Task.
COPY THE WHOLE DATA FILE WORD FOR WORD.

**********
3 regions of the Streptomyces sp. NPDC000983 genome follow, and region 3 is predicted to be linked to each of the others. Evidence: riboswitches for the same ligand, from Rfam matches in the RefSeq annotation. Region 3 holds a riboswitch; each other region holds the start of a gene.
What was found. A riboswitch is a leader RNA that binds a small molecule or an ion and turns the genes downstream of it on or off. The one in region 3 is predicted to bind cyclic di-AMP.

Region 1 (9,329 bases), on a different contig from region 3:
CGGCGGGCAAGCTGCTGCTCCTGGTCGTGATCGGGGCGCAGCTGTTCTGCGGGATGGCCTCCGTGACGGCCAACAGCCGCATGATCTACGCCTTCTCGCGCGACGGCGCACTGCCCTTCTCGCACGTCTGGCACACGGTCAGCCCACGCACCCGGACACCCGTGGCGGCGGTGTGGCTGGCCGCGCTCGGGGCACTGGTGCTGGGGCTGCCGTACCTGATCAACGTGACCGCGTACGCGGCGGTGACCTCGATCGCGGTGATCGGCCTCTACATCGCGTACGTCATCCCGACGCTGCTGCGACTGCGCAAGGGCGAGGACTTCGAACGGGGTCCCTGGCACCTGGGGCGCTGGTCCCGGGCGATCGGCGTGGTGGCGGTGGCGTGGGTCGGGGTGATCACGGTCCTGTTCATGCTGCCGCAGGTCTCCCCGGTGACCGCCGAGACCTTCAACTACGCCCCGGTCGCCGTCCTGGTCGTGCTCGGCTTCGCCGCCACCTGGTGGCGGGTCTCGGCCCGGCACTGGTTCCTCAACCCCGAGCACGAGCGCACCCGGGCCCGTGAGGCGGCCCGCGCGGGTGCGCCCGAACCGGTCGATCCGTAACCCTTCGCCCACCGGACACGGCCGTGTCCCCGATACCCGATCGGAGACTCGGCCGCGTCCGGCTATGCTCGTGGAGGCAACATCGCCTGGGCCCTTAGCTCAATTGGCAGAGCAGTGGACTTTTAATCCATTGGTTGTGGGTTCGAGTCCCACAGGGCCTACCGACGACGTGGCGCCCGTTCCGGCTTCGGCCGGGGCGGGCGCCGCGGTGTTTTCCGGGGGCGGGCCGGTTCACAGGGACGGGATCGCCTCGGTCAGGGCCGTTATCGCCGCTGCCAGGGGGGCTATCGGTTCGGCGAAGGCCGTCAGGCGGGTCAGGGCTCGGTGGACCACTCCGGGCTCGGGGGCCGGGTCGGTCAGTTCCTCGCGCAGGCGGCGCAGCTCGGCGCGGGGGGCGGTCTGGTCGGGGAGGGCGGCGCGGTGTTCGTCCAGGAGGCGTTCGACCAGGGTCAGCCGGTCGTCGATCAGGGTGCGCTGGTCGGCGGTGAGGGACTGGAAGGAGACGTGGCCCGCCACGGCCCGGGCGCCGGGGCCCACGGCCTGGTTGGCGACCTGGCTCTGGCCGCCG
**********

3 regions of the Streptomyces sp. NPDC000983 genome follow, and region 3 is predicted to be linked to each of the others. Evidence: riboswitches for the same ligand, from Rfam matches in the RefSeq annotation. Region 3 holds a riboswitch; each other region holds the start of a gene.
What was found. A riboswitch is a leader RNA that binds a small molecule or an ion and turns the genes downstream of it on or off. The one in region 3 is predicted to bind cyclic di-AMP.

Region 1 (9,329 bases), on a different contig from region 3:
CGGCGGGCAAGCTGCTGCTCCTGGTCGTGATCGGGGCGCAGCTGTTCTGCGGGATGGCCTCCGTGACGGCCAACAGCCGCATGATCTACGCCTTCTCGCGCGACGGCGCACTGCCCTTCTCGCACGTCTGGCACACGGTCAGCCCACGCACCCGGACACCCGTGGCGGCGGTGTGGCTGGCCGCGCTCGGGGCACTGGTGCTGGGGCTGCCGTACCTGATCAACGTGACCGCGTACGCGGCGGTGACCTCGATCGCGGTGATCGGCCTCTACATCGCGTACGTCATCCCGACGCTGCTGCGACTGCGCAAGGGCGAGGACTTCGAACGGGGTCCCTGGCACCTGGGGCGCTGGTCCCGGGCGATCGGCGTGGTGGCGGTGGCGTGGGTCGGGGTGATCACGGTCCTGTTCATGCTGCCGCAGGTCTCCCCGGTGACCGCCGAGACCTTCAACTACGCCCCGGTCGCCGTCCTGGTCGTGCTCGGCTTCGCCGCCACCTGGTGGCGGGTCTCGGCCCGGCACTGGTTCCTCAACCCCGAGCACGAGCGCACCCGGGCCCGTGAGGCGGCCCGCGCGGGTGCGCCCGAACCGGTCGATCCGTAACCCTTCGCCCACCGGACACGGCCGTGTCCCCGATACCCGATCGGAGACTCGGCCGCGTCCGGCTATGCTCGTGGAGGCAACATCGCCTGGGCCCTTAGCTCAATTGGCAGAGCAGTGGACTTTTAATCCATTGGTTGTGGGTTCGAGTCCCACAGGGCCTACCGACGACGTGGCGCCCGTTCCGGCTTCGGCCGGGGCGGGCGCCGCGGTGTTTTCCGGGGGCGGGCCGGTTCACAGGGACGGGATCGCCTCGGTCAGGGCCGTTATCGCCGCTGCCAGGGGGGCTATCGGTTCGGCGAAGGCCGTCAGGCGGGTCAGGGCTCGGTGGACCACTCCGGGCTCGGGGGCCGGGTCGGTCAGTTCCTCGCGCAGGCGGCGCAGCTCGGCGCGGGGGGCGGTCTGGTCGGGGAGGGCGGCGCGGTGTTCGTCCAGGAGGCGTTCGACCAGGGTCAGCCGGTCGTCGATCAGGGTGCGCTGGTCGGCGGTGAGGGACTGGAAGGAGACGTGGCCCGCCACGGCCCGGGCGCCGGGGCCCACGGCCTGGTTGGCGACCTGGCTCTGGCCGCCG